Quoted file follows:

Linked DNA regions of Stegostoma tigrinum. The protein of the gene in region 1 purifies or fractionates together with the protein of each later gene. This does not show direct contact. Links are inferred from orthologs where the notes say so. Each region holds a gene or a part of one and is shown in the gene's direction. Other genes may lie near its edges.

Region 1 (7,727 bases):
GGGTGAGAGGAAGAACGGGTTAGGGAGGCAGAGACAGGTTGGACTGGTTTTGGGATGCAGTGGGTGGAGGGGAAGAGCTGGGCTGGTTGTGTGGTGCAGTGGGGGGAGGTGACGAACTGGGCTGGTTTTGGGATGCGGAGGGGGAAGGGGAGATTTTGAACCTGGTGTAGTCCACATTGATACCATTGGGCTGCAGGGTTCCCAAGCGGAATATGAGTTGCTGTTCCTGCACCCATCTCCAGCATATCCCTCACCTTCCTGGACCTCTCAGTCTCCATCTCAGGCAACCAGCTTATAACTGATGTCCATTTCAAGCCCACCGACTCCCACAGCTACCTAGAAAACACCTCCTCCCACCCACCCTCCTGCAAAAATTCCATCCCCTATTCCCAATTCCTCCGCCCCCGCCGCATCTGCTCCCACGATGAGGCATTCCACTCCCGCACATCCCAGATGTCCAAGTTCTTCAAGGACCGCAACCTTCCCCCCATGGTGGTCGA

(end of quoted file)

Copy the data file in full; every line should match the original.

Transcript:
Linked DNA regions of Stegostoma tigrinum. The protein of the gene in region 1 purifies or fractionates together with the protein of each later gene. This does not show direct contact. Links are inferred from orthologs where the notes say so. Each region holds a gene or a part of one and is shown in the gene's direction. Other genes may lie near its edges.

Region 1 (7,727 bases):
GGGTGAGAGGAAGAACGGGTTAGGGAGGCAGAGACAGGTTGGACTGGTTTTGGGATGCAGTGGGTGGAGGGGAAGAGCTGGGCTGGTTGTGTGGTGCAGTGGGGGGAGGTGACGAACTGGGCTGGTTTTGGGATGCGGAGGGGGAAGGGGAGATTTTGAACCTGGTGTAGTCCACATTGATACCATTGGGCTGCAGGGTTCCCAAGCGGAATATGAGTTGCTGTTCCTGCACCCATCTCCAGCATATCCCTCACCTTCCTGGACCTCTCAGTCTCCATCTCAGGCAACCAGCTTATAACTGATGTCCATTTCAAGCCCACCGACTCCCACAGCTACCTAGAAAACACCTCCTCCCACCCACCCTCCTGCAAAAATTCCATCCCCTATTCCCAATTCCTCCGCCCCCGCCGCATCTGCTCCCACGATGAGGCATTCCACTCCCGCACATCCCAGATGTCCAAGTTCTTCAAGGACCGCAACCTTCCCCCCATGGTGGTCGA